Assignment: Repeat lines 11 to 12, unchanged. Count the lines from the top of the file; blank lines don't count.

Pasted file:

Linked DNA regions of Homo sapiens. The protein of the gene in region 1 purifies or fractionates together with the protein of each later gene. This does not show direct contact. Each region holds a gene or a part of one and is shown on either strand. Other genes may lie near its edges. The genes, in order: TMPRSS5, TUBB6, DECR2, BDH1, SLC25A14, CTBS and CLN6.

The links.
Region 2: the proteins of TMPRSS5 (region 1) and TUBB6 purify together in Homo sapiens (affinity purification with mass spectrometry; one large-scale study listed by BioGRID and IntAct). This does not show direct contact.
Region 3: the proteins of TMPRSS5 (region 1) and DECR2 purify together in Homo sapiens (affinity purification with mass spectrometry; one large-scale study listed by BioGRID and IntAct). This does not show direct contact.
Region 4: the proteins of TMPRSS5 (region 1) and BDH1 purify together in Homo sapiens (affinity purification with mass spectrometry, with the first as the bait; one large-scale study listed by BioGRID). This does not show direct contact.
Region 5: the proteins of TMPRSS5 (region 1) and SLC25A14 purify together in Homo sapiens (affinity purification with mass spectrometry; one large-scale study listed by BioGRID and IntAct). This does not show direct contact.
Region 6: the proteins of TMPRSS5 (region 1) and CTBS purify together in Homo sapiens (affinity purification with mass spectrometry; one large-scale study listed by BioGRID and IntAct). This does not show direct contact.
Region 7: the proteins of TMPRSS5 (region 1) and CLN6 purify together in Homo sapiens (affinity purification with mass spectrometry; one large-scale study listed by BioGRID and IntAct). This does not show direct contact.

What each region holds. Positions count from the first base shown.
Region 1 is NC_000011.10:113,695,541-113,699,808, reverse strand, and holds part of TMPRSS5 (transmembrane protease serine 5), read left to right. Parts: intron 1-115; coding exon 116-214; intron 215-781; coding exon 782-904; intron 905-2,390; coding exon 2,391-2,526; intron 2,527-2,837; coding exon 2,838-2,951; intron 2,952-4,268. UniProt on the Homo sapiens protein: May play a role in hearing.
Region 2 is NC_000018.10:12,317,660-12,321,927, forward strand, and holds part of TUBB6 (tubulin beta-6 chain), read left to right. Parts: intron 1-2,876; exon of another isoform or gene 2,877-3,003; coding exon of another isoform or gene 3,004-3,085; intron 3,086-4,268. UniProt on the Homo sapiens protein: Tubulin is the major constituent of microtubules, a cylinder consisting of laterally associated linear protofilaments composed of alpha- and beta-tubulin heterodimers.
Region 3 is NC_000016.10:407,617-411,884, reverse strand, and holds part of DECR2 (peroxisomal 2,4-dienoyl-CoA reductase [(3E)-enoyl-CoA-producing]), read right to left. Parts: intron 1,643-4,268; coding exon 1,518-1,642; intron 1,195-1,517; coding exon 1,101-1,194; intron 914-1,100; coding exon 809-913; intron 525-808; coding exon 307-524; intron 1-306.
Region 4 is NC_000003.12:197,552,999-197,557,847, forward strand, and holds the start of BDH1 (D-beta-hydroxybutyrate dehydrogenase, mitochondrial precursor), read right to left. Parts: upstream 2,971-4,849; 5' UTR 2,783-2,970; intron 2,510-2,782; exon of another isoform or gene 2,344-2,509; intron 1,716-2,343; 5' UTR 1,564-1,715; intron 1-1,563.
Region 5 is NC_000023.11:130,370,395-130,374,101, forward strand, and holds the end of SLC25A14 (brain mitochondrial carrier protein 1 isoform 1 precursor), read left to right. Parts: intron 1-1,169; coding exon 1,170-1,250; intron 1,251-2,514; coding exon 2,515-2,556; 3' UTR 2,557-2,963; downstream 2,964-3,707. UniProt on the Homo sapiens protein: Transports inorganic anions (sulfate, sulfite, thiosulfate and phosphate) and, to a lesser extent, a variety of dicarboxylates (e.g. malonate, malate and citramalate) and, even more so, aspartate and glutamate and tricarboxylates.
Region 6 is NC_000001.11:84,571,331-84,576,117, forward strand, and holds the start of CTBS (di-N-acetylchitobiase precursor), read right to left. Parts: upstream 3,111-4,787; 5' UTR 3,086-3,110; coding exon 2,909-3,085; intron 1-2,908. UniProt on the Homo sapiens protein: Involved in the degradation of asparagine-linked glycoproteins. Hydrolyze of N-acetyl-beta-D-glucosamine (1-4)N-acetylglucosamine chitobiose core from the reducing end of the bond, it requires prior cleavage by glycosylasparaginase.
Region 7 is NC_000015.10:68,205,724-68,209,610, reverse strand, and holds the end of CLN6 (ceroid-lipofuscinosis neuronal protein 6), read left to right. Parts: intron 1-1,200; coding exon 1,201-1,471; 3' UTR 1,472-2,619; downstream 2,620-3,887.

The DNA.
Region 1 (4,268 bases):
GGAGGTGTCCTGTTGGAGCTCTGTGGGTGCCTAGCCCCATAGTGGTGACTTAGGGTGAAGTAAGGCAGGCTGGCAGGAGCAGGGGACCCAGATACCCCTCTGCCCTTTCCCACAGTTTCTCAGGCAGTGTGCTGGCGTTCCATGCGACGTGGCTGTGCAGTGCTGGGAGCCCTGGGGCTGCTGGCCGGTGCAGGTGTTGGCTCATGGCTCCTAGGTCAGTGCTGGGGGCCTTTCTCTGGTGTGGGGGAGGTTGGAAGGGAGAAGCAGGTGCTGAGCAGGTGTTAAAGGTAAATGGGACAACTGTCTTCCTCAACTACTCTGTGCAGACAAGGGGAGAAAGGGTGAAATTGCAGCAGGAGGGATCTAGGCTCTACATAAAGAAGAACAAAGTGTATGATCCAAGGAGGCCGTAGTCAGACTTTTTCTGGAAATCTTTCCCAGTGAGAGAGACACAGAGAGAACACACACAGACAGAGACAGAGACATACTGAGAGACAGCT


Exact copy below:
Region 2 is NC_000018.10:12,317,660-12,321,927, forward strand, and holds part of TUBB6 (tubulin beta-6 chain), read left to right. Parts: intron 1-2,876; exon of another isoform or gene 2,877-3,003; coding exon of another isoform or gene 3,004-3,085; intron 3,086-4,268. UniProt on the Homo sapiens protein: Tubulin is the major constituent of microtubules, a cylinder consisting of laterally associated linear protofilaments composed of alpha- and beta-tubulin heterodimers.
Region 3 is NC_000016.10:407,617-411,884, reverse strand, and holds part of DECR2 (peroxisomal 2,4-dienoyl-CoA reductase [(3E)-enoyl-CoA-producing]), read right to left. Parts: intron 1,643-4,268; coding exon 1,518-1,642; intron 1,195-1,517; coding exon 1,101-1,194; intron 914-1,100; coding exon 809-913; intron 525-808; coding exon 307-524; intron 1-306.